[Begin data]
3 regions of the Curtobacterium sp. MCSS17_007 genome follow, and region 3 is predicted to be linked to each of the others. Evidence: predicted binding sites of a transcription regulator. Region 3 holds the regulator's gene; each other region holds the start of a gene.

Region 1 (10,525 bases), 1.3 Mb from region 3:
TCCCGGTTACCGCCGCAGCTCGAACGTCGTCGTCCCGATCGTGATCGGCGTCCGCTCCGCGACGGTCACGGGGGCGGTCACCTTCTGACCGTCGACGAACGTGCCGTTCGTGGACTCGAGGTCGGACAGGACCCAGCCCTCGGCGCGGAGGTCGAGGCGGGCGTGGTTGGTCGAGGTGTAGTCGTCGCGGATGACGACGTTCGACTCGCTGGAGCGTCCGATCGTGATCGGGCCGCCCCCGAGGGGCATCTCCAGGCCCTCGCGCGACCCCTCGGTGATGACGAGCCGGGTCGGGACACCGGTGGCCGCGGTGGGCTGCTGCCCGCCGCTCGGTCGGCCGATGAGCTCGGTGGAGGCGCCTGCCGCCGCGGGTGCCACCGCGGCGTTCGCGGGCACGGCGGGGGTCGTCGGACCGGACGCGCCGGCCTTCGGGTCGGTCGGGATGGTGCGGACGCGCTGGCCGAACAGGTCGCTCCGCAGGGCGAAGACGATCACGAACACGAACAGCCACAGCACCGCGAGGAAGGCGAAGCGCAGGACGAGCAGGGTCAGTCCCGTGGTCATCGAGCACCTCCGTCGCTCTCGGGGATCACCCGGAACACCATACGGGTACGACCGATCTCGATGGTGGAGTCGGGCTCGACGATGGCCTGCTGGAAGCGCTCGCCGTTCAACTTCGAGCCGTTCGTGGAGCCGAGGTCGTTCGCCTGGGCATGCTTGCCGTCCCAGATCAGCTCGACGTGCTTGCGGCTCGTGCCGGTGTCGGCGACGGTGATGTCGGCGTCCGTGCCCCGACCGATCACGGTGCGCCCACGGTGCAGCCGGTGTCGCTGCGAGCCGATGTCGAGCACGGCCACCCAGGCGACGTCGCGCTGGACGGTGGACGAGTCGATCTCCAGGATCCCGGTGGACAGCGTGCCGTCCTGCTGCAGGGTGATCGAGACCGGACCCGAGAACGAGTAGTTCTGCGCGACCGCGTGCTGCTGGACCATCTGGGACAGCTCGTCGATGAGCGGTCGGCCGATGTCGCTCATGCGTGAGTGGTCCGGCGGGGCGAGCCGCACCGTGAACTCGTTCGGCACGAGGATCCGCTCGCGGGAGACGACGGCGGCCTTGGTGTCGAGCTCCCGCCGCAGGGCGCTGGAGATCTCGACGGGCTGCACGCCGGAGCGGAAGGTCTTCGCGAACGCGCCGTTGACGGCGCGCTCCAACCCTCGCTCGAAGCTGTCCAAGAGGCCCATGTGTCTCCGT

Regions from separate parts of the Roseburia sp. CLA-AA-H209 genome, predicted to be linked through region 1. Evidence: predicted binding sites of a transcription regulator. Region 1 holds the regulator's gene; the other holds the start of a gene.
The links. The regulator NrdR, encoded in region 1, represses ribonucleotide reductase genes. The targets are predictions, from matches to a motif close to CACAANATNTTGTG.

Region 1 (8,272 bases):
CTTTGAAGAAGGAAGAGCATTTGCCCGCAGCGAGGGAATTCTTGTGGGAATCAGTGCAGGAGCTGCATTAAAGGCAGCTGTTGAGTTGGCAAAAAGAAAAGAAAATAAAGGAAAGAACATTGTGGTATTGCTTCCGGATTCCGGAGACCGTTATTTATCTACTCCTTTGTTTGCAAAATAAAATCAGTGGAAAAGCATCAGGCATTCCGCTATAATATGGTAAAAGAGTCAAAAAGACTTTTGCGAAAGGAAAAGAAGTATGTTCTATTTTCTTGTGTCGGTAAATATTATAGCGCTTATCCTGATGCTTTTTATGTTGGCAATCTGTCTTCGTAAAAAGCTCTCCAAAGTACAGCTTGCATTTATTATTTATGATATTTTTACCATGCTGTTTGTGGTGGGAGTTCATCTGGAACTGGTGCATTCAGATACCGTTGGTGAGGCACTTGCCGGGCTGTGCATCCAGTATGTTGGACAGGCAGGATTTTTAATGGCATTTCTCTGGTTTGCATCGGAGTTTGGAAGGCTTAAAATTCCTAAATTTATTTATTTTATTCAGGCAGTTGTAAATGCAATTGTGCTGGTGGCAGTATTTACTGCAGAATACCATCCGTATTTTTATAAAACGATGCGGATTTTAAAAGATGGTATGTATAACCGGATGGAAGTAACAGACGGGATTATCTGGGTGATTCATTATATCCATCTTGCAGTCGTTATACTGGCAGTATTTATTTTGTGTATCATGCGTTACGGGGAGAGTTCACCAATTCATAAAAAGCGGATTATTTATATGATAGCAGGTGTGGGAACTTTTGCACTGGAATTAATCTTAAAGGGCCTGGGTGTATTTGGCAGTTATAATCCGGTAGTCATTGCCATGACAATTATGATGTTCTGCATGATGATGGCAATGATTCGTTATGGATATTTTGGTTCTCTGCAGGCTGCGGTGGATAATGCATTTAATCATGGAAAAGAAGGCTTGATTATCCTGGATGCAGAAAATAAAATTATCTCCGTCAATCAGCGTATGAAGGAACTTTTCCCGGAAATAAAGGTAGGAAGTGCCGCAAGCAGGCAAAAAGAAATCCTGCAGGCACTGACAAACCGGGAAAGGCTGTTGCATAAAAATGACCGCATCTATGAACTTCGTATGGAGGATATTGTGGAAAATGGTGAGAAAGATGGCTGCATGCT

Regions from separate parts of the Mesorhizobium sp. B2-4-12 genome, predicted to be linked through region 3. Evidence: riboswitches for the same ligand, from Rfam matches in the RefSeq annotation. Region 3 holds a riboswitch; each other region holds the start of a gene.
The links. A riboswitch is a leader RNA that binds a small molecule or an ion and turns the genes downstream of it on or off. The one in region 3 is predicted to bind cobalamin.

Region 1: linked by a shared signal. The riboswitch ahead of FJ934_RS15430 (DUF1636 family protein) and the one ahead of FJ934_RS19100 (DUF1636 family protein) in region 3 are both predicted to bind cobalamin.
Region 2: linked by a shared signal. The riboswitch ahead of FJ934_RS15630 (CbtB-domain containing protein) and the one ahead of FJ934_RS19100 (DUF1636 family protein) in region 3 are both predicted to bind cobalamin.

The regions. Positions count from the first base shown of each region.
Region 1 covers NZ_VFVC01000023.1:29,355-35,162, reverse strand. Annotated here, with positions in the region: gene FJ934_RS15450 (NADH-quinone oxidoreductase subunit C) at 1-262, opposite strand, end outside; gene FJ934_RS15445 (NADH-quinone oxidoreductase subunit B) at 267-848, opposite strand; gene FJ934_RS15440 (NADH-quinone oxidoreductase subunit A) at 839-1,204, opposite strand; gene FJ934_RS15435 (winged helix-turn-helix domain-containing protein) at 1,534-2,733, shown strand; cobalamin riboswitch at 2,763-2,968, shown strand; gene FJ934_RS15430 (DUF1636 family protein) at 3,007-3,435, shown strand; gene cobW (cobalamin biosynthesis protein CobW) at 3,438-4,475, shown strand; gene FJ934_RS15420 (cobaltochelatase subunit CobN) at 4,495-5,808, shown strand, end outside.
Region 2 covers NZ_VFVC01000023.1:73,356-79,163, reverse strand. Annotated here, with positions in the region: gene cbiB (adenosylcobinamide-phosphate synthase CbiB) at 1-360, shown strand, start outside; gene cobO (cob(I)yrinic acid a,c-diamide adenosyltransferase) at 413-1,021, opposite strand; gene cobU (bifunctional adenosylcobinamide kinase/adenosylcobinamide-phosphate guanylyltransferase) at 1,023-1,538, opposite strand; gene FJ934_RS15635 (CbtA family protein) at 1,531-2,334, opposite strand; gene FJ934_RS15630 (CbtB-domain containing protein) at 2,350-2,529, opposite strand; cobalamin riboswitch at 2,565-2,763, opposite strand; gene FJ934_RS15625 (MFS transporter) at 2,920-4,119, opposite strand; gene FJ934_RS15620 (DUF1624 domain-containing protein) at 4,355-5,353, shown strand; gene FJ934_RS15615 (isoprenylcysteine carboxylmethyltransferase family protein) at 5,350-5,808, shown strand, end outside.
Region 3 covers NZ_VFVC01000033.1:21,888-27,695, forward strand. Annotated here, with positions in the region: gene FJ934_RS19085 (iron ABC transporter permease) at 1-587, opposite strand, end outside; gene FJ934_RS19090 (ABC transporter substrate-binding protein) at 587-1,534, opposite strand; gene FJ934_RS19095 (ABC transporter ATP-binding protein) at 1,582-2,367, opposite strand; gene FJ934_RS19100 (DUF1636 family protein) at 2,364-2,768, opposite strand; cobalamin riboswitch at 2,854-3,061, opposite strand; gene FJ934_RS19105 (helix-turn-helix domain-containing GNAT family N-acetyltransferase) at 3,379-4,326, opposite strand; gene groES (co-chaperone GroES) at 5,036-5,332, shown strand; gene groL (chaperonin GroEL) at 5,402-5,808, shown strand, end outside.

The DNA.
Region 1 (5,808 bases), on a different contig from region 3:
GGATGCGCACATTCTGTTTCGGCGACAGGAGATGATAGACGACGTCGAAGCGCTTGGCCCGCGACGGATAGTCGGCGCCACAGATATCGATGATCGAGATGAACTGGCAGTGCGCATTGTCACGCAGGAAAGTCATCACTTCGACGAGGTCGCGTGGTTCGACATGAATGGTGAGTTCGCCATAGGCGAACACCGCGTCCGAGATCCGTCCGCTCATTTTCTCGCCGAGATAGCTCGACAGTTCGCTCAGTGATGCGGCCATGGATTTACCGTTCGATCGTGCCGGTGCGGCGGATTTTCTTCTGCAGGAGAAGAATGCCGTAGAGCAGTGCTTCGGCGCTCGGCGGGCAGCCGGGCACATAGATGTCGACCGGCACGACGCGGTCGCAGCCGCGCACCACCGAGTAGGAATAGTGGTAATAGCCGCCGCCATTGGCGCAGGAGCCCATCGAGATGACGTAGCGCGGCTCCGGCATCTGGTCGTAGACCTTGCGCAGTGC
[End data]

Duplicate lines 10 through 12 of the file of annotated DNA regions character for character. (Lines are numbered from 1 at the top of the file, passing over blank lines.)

Region 1: linked by a shared signal. The riboswitch ahead of FJ934_RS15430 (DUF1636 family protein) and the one ahead of FJ934_RS19100 (DUF1636 family protein) in region 3 are both predicted to bind cobalamin.
Region 2: linked by a shared signal. The riboswitch ahead of FJ934_RS15630 (CbtB-domain containing protein) and the one ahead of FJ934_RS19100 (DUF1636 family protein) in region 3 are both predicted to bind cobalamin.

The regions. Positions count from the first base shown of each region.